Pick up any postcard of the City of Lights and you’ll see a crisscross of long boulevards, whose rows of regularly aligned neo-classical apartment blocks flaunt predictable creamy stone. But there’s a hidden pocket of picturesque countryside hidden in Paris‘ 20th district, if you know where to look.
This former working-class housing estate, perched atop Porte de Bagnolet, hides a cluster of roughly 90 charming houses packed into a tiny plot of land. Each building is quirky and unique, bursting with charm from its plant-covered walls, gentle pastel colours and paved cobbled paths.
It’s absolutely nothing like the rest of Paris, architecturally, whose military straight rows of stone neo-classical apartment blocks become very predictable after awhile. In this neighbourhood, every building is different and full of surprises.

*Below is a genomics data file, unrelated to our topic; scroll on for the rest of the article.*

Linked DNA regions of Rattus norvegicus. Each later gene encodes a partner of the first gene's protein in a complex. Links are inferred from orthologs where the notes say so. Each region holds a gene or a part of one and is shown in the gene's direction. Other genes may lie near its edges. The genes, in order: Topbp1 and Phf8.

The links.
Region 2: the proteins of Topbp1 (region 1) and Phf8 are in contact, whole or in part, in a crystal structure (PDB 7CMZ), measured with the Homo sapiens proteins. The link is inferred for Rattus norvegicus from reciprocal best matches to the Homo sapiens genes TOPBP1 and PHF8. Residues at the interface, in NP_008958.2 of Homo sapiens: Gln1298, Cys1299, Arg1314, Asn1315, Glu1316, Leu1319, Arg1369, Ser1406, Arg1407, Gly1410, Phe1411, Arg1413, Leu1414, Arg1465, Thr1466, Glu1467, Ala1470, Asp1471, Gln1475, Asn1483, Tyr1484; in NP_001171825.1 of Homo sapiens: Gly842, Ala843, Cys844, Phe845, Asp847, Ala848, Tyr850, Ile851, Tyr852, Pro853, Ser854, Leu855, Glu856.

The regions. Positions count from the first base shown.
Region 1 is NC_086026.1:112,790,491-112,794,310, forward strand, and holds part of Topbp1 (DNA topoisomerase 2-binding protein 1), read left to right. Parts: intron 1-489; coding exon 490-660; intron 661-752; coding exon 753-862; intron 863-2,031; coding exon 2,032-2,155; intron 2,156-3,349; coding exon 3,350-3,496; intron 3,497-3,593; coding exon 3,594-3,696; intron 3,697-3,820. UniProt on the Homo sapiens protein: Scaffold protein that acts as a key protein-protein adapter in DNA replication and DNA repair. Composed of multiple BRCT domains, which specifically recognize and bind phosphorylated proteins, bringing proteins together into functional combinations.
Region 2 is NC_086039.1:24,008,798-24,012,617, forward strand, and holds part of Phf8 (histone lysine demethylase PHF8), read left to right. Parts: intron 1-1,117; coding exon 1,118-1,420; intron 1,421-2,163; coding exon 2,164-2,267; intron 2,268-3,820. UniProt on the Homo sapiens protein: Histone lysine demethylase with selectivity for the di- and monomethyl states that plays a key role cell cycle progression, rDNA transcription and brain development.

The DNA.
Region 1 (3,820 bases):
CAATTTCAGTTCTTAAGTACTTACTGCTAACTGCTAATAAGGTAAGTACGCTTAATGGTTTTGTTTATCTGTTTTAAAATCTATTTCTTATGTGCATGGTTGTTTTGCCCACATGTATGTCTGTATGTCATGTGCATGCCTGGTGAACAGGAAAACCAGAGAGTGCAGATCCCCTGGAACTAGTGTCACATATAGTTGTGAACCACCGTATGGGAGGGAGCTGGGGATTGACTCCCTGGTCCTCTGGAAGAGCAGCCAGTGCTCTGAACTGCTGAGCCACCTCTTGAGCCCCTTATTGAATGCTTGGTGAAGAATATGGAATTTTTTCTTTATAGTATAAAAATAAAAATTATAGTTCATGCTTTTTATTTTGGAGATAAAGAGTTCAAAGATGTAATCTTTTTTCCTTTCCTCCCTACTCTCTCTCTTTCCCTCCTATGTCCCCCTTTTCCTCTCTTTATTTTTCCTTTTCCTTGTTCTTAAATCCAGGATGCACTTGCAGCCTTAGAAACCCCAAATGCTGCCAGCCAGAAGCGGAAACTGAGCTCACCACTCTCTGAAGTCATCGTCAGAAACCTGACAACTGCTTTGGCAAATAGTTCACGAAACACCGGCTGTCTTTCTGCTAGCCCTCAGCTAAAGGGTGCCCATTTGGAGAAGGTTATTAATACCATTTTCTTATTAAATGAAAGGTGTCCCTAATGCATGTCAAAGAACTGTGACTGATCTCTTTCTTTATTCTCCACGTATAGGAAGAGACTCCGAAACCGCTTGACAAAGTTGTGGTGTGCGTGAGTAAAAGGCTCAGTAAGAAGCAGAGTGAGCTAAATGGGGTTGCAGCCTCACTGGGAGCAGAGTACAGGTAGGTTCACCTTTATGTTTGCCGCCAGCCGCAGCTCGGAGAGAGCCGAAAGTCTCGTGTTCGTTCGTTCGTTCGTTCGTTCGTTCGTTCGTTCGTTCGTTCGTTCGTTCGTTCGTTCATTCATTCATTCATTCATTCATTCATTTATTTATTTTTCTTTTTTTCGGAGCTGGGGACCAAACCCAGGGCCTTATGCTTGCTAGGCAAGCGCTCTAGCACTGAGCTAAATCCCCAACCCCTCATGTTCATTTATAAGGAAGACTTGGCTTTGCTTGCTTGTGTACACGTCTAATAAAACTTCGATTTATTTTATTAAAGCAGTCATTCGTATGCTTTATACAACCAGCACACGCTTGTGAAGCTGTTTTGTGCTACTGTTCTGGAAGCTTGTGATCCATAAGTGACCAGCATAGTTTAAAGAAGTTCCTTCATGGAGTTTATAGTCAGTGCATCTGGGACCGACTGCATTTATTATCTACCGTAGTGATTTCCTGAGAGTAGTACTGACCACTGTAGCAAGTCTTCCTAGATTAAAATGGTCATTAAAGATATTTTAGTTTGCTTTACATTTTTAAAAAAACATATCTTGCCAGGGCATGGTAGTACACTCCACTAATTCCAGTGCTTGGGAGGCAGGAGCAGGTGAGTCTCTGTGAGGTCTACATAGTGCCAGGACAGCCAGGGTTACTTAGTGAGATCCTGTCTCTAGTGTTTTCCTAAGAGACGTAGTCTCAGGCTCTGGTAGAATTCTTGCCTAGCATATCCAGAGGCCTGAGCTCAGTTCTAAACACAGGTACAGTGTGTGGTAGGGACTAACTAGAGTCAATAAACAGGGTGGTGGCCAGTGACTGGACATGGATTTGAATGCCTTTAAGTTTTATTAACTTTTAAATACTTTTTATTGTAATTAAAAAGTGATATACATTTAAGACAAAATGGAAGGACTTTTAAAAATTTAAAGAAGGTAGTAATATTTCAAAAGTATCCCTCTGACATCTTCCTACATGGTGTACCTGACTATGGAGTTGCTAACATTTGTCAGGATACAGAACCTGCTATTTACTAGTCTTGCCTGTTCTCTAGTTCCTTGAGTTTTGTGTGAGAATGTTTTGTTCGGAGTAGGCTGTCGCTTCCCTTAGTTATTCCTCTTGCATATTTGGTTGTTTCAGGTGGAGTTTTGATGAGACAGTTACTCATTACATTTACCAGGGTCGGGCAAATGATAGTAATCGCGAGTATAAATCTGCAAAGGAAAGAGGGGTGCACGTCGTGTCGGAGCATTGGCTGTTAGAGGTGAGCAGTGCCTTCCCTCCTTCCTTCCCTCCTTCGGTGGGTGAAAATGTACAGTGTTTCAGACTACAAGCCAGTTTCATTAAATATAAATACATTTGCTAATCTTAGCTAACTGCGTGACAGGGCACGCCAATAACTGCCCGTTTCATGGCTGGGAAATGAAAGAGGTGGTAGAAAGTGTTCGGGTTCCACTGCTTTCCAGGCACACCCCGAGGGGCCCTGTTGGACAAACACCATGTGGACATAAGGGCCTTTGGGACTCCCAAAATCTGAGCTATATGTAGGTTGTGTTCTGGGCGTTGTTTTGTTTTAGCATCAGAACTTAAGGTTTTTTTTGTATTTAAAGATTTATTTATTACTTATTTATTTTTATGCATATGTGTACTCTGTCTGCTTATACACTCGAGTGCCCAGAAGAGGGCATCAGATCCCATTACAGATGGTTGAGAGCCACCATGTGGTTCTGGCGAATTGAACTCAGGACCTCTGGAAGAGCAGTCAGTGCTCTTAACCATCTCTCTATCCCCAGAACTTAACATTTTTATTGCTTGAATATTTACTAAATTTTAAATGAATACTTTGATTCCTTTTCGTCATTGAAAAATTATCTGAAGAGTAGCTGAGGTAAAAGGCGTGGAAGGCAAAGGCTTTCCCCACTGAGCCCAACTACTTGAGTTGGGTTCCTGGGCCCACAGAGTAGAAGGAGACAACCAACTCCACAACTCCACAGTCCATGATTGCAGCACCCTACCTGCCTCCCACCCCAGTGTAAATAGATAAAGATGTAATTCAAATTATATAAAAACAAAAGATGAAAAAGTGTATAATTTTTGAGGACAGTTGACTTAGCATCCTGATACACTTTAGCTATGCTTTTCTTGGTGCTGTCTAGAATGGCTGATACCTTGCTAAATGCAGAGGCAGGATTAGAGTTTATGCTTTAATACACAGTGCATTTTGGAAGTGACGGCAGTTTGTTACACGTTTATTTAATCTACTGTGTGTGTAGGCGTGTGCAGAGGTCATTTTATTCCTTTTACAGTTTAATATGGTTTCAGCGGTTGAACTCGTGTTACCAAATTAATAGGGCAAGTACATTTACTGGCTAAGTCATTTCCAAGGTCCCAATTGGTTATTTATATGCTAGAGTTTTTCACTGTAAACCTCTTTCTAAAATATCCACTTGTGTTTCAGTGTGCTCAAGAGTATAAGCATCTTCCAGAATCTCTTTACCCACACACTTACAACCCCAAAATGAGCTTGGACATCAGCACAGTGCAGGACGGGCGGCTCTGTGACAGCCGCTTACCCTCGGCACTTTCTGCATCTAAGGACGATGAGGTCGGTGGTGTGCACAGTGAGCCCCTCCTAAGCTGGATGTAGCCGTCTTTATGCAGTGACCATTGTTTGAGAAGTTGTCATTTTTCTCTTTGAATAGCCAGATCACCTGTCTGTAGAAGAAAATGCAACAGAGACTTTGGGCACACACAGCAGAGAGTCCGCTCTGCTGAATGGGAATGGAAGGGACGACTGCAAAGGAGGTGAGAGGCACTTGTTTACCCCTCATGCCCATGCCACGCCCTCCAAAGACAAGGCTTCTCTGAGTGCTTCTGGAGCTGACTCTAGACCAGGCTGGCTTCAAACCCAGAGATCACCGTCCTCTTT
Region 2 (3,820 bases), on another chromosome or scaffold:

There is a perpetual silence that lingers over this spot, which is a very rare luxury in central Paris. You almost forget you are in Paris at all. It’s like you’ve been teleported to some quaint French countryside village, at least for a moment.
Whilst this area of mini-countryside is located only a few minutes from Paris’s busy ‘Périphérique’, the country’s main ring road, there is barely any traffic bustling within its boundaries compared to the city centre. This makes it a fabulous place to have a picnic in spring, especially if you stop by one of the village’s rustic boulangeries en route.
Though the village may owe its origins to pastor Sully Lombard, who founded a cooperative to shelter working-class families, it has been gentrified significantly over the years. Today, one of the houses will set you back well in excess of 1 million euros.
If you want to check out this charming quartier for yourself, the area is a short walk from Porte de Bagnolet Metro, which is a station on Paris’s Métro Line 3.